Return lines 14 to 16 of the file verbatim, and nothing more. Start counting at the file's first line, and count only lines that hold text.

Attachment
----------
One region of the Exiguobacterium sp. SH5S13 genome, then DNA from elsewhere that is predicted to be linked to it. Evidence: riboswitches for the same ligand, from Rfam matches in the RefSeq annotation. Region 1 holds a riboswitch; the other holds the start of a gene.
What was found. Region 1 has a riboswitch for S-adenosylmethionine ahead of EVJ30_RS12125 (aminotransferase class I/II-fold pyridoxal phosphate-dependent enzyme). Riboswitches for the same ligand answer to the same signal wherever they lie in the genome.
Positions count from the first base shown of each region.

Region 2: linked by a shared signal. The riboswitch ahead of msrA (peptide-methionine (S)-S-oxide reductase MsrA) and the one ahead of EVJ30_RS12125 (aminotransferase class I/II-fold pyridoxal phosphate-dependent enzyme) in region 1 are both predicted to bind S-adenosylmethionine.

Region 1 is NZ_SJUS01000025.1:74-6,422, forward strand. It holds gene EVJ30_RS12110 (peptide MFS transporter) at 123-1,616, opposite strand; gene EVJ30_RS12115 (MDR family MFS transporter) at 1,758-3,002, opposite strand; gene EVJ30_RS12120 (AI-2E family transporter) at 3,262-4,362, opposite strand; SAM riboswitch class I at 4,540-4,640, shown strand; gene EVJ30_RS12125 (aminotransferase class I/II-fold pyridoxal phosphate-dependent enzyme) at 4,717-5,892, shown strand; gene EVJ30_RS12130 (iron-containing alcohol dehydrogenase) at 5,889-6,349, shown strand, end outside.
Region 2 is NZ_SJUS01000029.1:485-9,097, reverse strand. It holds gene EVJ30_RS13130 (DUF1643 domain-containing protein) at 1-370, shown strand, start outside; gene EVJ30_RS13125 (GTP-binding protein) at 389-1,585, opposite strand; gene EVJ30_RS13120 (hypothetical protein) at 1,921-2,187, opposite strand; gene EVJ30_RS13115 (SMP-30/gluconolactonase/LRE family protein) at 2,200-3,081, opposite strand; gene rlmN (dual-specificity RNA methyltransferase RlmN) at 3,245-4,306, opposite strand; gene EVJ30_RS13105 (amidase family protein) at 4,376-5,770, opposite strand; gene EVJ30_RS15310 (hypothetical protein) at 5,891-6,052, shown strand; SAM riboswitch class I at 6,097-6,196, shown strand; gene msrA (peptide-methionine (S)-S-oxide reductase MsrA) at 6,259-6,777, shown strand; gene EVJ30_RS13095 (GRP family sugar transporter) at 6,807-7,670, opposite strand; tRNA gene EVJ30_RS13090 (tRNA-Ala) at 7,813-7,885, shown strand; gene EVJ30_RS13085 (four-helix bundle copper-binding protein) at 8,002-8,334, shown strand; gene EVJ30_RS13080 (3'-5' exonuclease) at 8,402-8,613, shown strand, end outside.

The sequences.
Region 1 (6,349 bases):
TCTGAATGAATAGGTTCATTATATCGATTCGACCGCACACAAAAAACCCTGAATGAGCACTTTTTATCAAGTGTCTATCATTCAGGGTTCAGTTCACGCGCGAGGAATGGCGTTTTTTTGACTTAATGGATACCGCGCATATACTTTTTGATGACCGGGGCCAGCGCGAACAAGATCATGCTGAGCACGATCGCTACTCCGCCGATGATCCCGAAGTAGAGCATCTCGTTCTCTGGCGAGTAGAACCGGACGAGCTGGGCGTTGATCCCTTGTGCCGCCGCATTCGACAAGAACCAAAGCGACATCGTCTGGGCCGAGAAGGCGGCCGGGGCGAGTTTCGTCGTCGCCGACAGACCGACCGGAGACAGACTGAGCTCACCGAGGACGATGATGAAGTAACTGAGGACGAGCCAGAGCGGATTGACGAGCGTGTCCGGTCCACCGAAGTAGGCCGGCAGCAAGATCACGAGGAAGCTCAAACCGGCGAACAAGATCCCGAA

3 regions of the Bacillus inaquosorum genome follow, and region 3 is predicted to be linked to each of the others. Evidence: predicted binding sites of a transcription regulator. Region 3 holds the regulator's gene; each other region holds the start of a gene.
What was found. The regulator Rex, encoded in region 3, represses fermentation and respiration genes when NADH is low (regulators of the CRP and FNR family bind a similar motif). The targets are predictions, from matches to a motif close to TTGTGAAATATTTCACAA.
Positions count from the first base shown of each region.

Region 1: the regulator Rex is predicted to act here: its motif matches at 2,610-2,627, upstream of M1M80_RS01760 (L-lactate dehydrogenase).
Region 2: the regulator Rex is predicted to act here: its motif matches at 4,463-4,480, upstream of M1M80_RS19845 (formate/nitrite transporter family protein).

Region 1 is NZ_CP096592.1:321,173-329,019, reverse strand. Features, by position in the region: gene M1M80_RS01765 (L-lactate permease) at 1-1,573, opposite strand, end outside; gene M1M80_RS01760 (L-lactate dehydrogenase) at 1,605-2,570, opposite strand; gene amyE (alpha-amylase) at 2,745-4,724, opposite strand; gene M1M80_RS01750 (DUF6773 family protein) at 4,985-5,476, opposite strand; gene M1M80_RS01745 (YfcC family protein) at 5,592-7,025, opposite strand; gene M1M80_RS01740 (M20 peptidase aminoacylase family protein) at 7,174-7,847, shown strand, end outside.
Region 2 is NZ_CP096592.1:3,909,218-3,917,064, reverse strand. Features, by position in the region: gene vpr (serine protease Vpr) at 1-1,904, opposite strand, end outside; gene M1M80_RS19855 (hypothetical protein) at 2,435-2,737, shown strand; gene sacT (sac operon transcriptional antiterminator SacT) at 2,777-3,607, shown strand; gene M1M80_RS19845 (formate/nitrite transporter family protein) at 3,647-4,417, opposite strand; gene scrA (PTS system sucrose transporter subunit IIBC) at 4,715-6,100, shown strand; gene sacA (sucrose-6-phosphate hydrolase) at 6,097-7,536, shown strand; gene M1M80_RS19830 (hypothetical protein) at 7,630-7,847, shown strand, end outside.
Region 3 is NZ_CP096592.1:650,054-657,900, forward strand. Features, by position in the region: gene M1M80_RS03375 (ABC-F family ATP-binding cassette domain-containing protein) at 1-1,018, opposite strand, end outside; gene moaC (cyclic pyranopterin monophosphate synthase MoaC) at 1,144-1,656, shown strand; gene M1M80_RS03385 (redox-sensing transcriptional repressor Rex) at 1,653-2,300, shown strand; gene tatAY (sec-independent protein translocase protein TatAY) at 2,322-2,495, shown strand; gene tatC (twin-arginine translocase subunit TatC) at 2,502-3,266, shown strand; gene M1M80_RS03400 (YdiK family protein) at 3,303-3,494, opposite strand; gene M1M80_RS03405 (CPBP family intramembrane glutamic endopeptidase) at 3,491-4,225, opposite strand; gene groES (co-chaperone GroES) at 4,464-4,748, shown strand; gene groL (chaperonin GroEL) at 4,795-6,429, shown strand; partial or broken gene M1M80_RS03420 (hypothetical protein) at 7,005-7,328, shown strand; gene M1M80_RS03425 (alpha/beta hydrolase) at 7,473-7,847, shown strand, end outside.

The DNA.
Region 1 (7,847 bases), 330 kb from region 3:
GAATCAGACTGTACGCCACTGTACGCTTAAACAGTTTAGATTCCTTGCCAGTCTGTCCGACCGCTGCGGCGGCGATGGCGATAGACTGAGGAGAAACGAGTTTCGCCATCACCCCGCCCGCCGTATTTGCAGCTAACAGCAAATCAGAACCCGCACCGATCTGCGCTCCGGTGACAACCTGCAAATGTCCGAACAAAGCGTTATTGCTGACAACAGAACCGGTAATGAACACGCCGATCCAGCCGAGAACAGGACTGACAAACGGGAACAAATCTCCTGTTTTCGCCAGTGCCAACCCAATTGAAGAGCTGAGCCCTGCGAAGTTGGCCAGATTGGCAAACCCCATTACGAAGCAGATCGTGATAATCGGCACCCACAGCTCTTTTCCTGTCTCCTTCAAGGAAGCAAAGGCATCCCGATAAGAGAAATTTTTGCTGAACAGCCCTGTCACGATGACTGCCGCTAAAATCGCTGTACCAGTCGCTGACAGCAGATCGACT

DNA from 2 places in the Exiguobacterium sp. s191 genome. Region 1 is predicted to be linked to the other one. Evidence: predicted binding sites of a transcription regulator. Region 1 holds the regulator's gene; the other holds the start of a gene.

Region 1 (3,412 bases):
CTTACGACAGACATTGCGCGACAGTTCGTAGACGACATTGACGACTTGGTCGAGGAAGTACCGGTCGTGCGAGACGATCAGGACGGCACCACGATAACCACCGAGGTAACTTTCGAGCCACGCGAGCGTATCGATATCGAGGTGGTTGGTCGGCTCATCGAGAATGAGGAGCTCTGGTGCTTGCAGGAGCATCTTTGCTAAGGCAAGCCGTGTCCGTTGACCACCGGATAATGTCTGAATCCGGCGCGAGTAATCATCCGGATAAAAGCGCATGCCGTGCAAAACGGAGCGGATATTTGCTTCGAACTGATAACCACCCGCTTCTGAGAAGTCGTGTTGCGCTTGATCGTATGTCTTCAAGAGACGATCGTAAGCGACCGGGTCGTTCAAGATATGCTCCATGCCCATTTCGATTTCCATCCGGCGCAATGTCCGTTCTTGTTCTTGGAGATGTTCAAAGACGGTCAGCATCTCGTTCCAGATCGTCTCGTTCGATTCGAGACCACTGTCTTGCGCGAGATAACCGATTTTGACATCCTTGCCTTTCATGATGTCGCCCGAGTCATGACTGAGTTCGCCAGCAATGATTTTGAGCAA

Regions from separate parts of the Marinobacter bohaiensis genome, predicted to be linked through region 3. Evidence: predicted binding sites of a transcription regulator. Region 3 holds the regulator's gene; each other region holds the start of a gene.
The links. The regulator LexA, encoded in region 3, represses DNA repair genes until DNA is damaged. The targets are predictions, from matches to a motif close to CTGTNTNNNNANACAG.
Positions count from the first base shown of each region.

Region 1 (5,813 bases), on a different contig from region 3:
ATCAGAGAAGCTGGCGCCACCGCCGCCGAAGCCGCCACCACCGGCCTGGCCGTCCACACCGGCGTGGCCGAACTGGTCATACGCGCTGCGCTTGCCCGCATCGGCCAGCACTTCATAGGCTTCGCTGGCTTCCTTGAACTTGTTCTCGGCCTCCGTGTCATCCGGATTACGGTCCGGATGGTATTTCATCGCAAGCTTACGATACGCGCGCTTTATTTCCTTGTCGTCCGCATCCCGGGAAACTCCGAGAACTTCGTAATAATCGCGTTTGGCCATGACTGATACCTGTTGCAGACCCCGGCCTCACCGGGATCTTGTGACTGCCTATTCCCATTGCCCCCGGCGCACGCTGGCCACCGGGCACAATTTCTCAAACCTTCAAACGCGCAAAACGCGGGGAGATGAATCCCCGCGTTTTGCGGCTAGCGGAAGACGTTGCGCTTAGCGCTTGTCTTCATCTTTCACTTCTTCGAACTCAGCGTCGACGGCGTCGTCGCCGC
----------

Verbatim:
Region 2: the regulator Rex is predicted to act here: its motif matches at 4,463-4,480, upstream of M1M80_RS19845 (formate/nitrite transporter family protein).

Region 1 is NZ_CP096592.1:321,173-329,019, reverse strand. Features, by position in the region: gene M1M80_RS01765 (L-lactate permease) at 1-1,573, opposite strand, end outside; gene M1M80_RS01760 (L-lactate dehydrogenase) at 1,605-2,570, opposite strand; gene amyE (alpha-amylase) at 2,745-4,724, opposite strand; gene M1M80_RS01750 (DUF6773 family protein) at 4,985-5,476, opposite strand; gene M1M80_RS01745 (YfcC family protein) at 5,592-7,025, opposite strand; gene M1M80_RS01740 (M20 peptidase aminoacylase family protein) at 7,174-7,847, shown strand, end outside.
Region 2 is NZ_CP096592.1:3,909,218-3,917,064, reverse strand. Features, by position in the region: gene vpr (serine protease Vpr) at 1-1,904, opposite strand, end outside; gene M1M80_RS19855 (hypothetical protein) at 2,435-2,737, shown strand; gene sacT (sac operon transcriptional antiterminator SacT) at 2,777-3,607, shown strand; gene M1M80_RS19845 (formate/nitrite transporter family protein) at 3,647-4,417, opposite strand; gene scrA (PTS system sucrose transporter subunit IIBC) at 4,715-6,100, shown strand; gene sacA (sucrose-6-phosphate hydrolase) at 6,097-7,536, shown strand; gene M1M80_RS19830 (hypothetical protein) at 7,630-7,847, shown strand, end outside.